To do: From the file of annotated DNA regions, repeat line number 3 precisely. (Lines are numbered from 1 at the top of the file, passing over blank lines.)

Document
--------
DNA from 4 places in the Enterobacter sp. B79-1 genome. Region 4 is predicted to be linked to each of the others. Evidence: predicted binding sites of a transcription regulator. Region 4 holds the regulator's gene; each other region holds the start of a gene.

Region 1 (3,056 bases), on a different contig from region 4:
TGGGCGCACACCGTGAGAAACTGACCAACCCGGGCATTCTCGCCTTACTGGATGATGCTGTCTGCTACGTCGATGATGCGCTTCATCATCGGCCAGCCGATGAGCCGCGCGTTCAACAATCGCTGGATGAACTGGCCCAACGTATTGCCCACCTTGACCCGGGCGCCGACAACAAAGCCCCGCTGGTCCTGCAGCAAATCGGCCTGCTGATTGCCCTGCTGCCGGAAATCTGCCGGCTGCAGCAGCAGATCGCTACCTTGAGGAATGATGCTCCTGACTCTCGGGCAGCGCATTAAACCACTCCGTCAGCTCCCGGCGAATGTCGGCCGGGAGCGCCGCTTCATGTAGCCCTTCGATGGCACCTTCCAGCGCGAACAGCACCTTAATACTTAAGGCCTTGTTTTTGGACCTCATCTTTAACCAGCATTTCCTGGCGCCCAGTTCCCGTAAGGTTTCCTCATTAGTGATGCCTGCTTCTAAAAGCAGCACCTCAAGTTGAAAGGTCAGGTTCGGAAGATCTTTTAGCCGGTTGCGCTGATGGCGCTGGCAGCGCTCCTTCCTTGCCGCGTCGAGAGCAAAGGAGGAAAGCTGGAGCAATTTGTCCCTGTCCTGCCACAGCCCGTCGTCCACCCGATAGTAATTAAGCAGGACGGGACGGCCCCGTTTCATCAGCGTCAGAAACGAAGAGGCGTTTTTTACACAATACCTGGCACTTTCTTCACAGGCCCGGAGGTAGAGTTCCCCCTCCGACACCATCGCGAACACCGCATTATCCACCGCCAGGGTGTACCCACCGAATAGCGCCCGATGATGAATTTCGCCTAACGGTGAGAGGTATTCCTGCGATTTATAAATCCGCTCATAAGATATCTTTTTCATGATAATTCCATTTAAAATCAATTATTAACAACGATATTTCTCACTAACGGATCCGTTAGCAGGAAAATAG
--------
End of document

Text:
TGGGCGCACACCGTGAGAAACTGACCAACCCGGGCATTCTCGCCTTACTGGATGATGCTGTCTGCTACGTCGATGATGCGCTTCATCATCGGCCAGCCGATGAGCCGCGCGTTCAACAATCGCTGGATGAACTGGCCCAACGTATTGCCCACCTTGACCCGGGCGCCGACAACAAAGCCCCGCTGGTCCTGCAGCAAATCGGCCTGCTGATTGCCCTGCTGCCGGAAATCTGCCGGCTGCAGCAGCAGATCGCTACCTTGAGGAATGATGCTCCTGACTCTCGGGCAGCGCATTAAACCACTCCGTCAGCTCCCGGCGAATGTCGGCCGGGAGCGCCGCTTCATGTAGCCCTTCGATGGCACCTTCCAGCGCGAACAGCACCTTAATACTTAAGGCCTTGTTTTTGGACCTCATCTTTAACCAGCATTTCCTGGCGCCCAGTTCCCGTAAGGTTTCCTCATTAGTGATGCCTGCTTCTAAAAGCAGCACCTCAAGTTGAAAGGTCAGGTTCGGAAGATCTTTTAGCCGGTTGCGCTGATGGCGCTGGCAGCGCTCCTTCCTTGCCGCGTCGAGAGCAAAGGAGGAAAGCTGGAGCAATTTGTCCCTGTCCTGCCACAGCCCGTCGTCCACCCGATAGTAATTAAGCAGGACGGGACGGCCCCGTTTCATCAGCGTCAGAAACGAAGAGGCGTTTTTTACACAATACCTGGCACTTTCTTCACAGGCCCGGAGGTAGAGTTCCCCCTCCGACACCATCGCGAACACCGCATTATCCACCGCCAGGGTGTACCCACCGAATAGCGCCCGATGATGAATTTCGCCTAACGGTGAGAGGTATTCCTGCGATTTATAAATCCGCTCATAAGATATCTTTTTCATGATAATTCCATTTAAAATCAATTATTAACAACGATATTTCTCACTAACGGATCCGTTAGCAGGAAAATAG